I am not saying intermarriage would be wrong just not following the steps from reversion to marriage without being in the community.

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4 minutes ago, Panzerwaffe said:

Which ethnicity do you belong to?

My ancestors were poor white farmers and factory workers. So in addition to being white - which many born Muslims assume = sleazy - I don't look or act like rich people. Most Shia Muslims in the United States are rich people. 

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45 minutes ago, notme said:

My ancestors were poor white farmers and factory workers. So in addition to being white - which many born Muslims assume = sleazy - I don't look or act like rich people. Most Shia Muslims in the United States are rich people. 

You should not let that discourage you sister.

This country was built by the poor whites who turned this savage land into a world power you should be proud of your heritage too.

These " Shias" of today act like rich urban elite ummayyads who used to make fun of poor shabbily clad sloppily groomed bedouins who were supporters of Imam Ali 

I commend your courage and fortitude. Please forgive us for treating you like this 

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1 hour ago, ShiaMan14 said:

I am not saying intermarriage would be wrong just not following the steps from reversion to marriage without being in the community.

I'm not commenting on its feasibility, but it seems like the only long term solution with a real impact. Anything else would be a half measure at best. Some people will have to take the plunge first.

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1 hour ago, notme said:

I gave up. For many years I tried to join various communities and was either rejected outright ("We are a group only for [insert ethnicity]") or excluded and ostracized. I tend toward reclusivity anyway so it doesn't much matter to me, though it would be nice for my children to know other Shia, and I'll probably not end up with a proper burial due to not being known in the community. 

This is really sad but so true. Even from afar I know of snobbish and exclusive attitudes of some Shias living there. They will have a lot to answer for.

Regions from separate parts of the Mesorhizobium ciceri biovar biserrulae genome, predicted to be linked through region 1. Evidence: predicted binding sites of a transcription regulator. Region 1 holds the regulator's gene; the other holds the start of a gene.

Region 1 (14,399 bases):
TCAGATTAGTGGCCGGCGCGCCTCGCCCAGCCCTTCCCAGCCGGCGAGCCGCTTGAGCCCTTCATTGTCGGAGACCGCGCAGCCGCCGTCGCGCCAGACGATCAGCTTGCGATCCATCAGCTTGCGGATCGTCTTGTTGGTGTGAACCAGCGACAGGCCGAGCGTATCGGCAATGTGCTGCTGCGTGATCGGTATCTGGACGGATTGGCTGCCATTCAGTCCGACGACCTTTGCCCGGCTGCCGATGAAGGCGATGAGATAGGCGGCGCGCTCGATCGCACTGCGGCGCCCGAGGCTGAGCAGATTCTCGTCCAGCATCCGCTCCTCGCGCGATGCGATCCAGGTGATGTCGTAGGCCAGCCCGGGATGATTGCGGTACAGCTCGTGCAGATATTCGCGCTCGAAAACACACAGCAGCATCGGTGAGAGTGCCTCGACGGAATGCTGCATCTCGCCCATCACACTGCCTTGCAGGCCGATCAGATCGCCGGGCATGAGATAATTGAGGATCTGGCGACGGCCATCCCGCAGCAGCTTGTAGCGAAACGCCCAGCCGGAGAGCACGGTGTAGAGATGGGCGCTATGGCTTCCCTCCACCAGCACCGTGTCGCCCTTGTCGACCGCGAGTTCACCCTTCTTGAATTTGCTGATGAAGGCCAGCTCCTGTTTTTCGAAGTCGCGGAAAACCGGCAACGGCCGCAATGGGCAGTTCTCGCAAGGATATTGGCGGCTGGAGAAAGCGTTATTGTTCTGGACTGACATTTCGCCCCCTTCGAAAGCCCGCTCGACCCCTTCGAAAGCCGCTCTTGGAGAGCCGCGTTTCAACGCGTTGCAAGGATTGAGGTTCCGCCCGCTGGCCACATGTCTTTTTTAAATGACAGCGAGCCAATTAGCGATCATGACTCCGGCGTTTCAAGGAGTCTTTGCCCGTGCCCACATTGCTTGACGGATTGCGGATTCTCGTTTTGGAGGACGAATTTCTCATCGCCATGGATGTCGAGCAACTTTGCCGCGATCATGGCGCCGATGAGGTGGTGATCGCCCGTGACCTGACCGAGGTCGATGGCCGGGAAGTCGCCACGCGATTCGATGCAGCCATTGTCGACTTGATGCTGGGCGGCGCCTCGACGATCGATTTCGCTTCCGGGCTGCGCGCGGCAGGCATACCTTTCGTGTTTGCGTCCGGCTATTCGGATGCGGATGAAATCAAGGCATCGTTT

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Just now, starlight said:

This is really sad but so true. Even from afar I know of snobbish and exclusive attitudes of some Shias living there. They will have a lot to answer for.

But they don't know. 

I guess the ones who reject outright know, but the ones who say "welcome, come in" and then ignore and make negative assumptions until the revert leaves on their own have no idea. They think "welcome" is enough. I don't think they are intentionally snobbish so much as not knowing how to relate to people with a background different from theirs. 

I had an American friend whose parents were Lebanese. She would take it upon herself to bring "outsiders" in. She extended invitations to newcomers who might not know of community everts. In social gatherings, she would translate the chitchat when the others spoke Arabic, and that helped them to be aware that they were excluding. She was Sunni, but I see no reason Shia who are aware couldn't do the same. Most people are unaware. 

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7 hours ago, Reza said:

Its the other way around.

This is true in my case. I'm only accepted in my community because I'm married to a Middle eastern man. Before that I was invisible. I hate it when I'm meeting or talking to someone and instead of asking me about myself, they are more interested in who I'm married to. Also I think Muslims are fascinated by interracial marriage so they get stuck on the topic like, "how in the world did that happen??" And don't care to know me as a person. So I don't know how much I'm assimilated per se but at least I'm not completely invisible anymore.